obamacare

Open enrollment for Affordable Care Act insurance doesn't start for another six weeks. But the quirky insurance startup Oscar Health is launching an ad campaign Monday aimed at getting young people to enroll.

The company is boosting its ad spending after the Trump administration announced it would slash its ACA advertising budget by 90 percent.

With Republican efforts to "repeal and replace" the Affordable Care Act stalled, tentative bipartisan initiatives are in the works to stabilize the fragile individual insurance market that serves roughly 17 million Americans.

Updated 4:31 pm August 16: On Wednesday, the White House said it would continue what's known as cost-sharing reduction payments to insurers for another month, buying President Trump some time to decide whether he'll continue the payments long-term or cut them off altogether.

The announcement came a day after the Congressional Budget Office released an analysis that found that ending the payments would increase the deficit by $194 billion over 10 years.

Senate Republicans don't appear to be too worried about President Trump's latest round of threats.

The Senate Health Care Vote, Simplified

Jul 24, 2017

The Senate is expected to vote Tuesday on whether to advance health care legislation to the Senate floor. That would open up debate on an Obamacare repeal and/or replacement plan.

The importance of the vote was highlighted by Sen. John McCain's decision to return to Washington to take part. He announced last week that he had been diagnosed with brain cancer.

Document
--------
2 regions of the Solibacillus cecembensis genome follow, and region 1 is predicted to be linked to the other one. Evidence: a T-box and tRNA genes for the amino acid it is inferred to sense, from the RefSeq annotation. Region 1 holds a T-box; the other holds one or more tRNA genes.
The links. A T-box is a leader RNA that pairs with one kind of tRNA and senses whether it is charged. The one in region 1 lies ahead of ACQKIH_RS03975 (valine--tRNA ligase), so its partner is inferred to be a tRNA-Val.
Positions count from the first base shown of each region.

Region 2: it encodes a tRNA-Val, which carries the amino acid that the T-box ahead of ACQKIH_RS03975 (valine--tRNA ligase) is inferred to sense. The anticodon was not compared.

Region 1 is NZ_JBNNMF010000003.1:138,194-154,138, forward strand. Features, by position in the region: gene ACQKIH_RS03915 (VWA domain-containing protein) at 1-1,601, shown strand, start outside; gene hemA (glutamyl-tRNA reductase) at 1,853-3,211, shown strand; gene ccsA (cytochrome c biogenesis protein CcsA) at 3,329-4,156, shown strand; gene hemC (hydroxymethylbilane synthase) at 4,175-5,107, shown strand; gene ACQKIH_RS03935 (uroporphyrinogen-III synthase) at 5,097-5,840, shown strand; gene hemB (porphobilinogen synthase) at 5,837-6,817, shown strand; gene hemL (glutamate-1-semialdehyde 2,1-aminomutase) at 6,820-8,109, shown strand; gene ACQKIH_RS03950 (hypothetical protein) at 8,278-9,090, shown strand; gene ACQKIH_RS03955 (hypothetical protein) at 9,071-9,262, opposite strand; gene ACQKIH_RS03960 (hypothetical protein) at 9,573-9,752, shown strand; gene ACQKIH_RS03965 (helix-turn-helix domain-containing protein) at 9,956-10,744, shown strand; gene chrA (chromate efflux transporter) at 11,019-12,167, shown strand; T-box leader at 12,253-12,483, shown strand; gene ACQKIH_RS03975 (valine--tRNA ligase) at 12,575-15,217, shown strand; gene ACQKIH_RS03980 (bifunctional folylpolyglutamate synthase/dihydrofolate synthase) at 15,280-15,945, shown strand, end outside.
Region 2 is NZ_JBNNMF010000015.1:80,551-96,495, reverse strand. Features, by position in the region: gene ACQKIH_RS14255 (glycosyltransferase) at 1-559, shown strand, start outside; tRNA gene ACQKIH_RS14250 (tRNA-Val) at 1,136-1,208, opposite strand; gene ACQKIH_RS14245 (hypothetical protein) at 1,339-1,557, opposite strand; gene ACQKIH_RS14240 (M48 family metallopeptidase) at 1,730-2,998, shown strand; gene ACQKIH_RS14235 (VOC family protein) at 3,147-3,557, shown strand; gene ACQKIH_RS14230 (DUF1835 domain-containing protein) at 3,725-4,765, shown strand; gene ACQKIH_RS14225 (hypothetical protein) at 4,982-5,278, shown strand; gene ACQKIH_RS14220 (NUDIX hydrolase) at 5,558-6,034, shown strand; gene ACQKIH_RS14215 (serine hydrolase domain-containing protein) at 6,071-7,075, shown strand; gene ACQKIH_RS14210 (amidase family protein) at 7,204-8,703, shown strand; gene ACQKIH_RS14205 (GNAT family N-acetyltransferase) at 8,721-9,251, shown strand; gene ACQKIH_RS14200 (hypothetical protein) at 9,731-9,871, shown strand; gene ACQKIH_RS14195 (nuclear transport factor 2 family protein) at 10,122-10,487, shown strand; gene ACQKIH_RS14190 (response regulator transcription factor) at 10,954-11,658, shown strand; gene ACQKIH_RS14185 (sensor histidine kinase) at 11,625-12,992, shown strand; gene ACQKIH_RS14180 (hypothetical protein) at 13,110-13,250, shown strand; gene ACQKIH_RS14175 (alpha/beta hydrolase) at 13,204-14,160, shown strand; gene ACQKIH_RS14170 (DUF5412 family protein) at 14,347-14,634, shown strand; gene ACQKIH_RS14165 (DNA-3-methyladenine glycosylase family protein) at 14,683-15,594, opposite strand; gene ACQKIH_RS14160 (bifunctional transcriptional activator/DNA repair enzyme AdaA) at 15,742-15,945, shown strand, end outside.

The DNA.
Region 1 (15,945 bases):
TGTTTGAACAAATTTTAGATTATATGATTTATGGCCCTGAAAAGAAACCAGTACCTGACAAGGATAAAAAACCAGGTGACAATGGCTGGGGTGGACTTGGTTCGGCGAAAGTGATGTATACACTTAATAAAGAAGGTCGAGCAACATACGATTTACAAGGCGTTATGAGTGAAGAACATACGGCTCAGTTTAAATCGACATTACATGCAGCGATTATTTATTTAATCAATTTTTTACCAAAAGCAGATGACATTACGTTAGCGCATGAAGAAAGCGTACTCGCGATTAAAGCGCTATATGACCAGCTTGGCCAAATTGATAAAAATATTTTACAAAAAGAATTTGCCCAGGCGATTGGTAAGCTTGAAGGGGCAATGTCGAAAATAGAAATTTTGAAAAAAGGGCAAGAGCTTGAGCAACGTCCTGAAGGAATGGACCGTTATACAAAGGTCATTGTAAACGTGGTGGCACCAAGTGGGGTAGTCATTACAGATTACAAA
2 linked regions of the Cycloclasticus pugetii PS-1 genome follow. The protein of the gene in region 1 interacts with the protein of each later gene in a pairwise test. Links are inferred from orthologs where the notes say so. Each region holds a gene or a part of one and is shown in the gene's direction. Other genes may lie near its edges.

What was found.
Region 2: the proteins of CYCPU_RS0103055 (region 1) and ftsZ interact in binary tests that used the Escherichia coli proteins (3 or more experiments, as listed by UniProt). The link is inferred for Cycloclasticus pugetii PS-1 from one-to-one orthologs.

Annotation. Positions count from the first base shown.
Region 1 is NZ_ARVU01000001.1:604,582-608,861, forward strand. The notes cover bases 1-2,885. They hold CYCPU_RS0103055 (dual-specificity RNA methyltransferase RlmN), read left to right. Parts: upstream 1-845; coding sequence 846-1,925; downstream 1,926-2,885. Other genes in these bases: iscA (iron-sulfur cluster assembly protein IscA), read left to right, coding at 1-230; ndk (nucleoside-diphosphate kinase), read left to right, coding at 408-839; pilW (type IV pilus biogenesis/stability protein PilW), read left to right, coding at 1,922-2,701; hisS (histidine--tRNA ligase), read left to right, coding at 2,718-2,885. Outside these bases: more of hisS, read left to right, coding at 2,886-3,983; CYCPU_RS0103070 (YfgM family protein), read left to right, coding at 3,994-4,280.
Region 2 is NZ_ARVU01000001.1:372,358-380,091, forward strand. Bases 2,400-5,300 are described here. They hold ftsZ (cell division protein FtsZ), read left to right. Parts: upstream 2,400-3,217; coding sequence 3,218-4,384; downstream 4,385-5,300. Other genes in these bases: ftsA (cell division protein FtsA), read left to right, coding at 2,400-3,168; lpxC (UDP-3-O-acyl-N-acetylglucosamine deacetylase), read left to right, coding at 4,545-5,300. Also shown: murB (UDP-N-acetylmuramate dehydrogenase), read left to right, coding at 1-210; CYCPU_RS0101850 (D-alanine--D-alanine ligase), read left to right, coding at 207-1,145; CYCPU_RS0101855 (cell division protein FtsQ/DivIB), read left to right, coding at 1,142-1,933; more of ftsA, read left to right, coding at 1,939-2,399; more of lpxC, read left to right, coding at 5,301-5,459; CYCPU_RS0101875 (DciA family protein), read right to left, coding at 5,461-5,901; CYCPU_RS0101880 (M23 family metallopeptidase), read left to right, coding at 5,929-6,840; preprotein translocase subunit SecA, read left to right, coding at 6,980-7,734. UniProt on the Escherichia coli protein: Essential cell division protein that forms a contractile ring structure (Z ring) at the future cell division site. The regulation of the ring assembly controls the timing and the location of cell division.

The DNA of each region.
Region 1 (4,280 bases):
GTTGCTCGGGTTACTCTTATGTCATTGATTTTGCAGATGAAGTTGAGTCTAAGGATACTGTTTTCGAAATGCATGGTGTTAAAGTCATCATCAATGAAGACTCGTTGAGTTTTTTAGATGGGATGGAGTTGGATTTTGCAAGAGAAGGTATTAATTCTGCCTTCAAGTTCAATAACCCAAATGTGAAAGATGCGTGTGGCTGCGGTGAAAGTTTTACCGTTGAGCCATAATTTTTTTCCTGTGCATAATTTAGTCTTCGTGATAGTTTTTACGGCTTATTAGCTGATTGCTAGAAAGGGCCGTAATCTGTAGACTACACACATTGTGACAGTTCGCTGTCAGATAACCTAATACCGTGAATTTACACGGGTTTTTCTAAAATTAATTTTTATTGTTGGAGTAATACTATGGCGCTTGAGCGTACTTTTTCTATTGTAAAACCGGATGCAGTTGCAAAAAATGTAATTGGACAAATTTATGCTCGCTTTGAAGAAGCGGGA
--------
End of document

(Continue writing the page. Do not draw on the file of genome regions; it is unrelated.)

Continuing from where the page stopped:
President Trump says he wants to let the Affordable Care Act, or Obamacare, fail. He’s repeated the threat over and over in news conferences and on Twitter.

But NPR’s Alison Kodjak (@alikodjakNPR) reports that the health care law isn’t collapsing on its own: The president and his team are actively undermining the Affordable Care Act markets.

Updated at 2:54 p.m. ET

After the Senate's attempt to replace the Affordable Care Act collapsed Monday, Republican leaders immediately began talking about repealing the health care law in hopes of coming up with a replacement later.

But by midafternoon Tuesday, Senate Majority Leader Mitch McConnell's plan to hold a vote on a repeal-only bill had faltered, too.

The Affordable Care Act isn't perfect. Even proponents of the law would agree with that.

In many parts of the country, there is only one insurer in the individual markets — and in a few, there are zero. Premiums have spiked, sending some people on the insurance exchanges hunting for new plans.

When Senate Republican leaders delayed the vote on their bill to repeal and replace the Affordable Care Act, also known as Obamacare, Minority Leader Chuck Schumer, D-N.Y., was quick to not declare victory.

"We're not resting on any laurels, nor do we feel any sense yet of accomplishment," Schumer said at his weekly press conference, shortly after the surprise GOP decision to punt on a vote. "Other than we are making progress, because the American people are listening to our arguments."

One provision of the Senate's health care bill stands to be quite popular: the Better Care Reconciliation Act would eliminate the Affordable Care Act's individual mandate. That would be repealed immediately.

Another would likely please the Republican base: defunding Planned Parenthood for a year. Those funds would disappear right away, too.

Another would threaten health care coverage for millions of Americans: a rollback to the Medicaid expansion. That change wouldn't start until 2021.

In late May, several senators went to the floor of the Senate to talk about people in their states who are affected by the opioid crisis. Sen. Shelley Moore Capito, R-W.Va., talked about Chelsea Carter.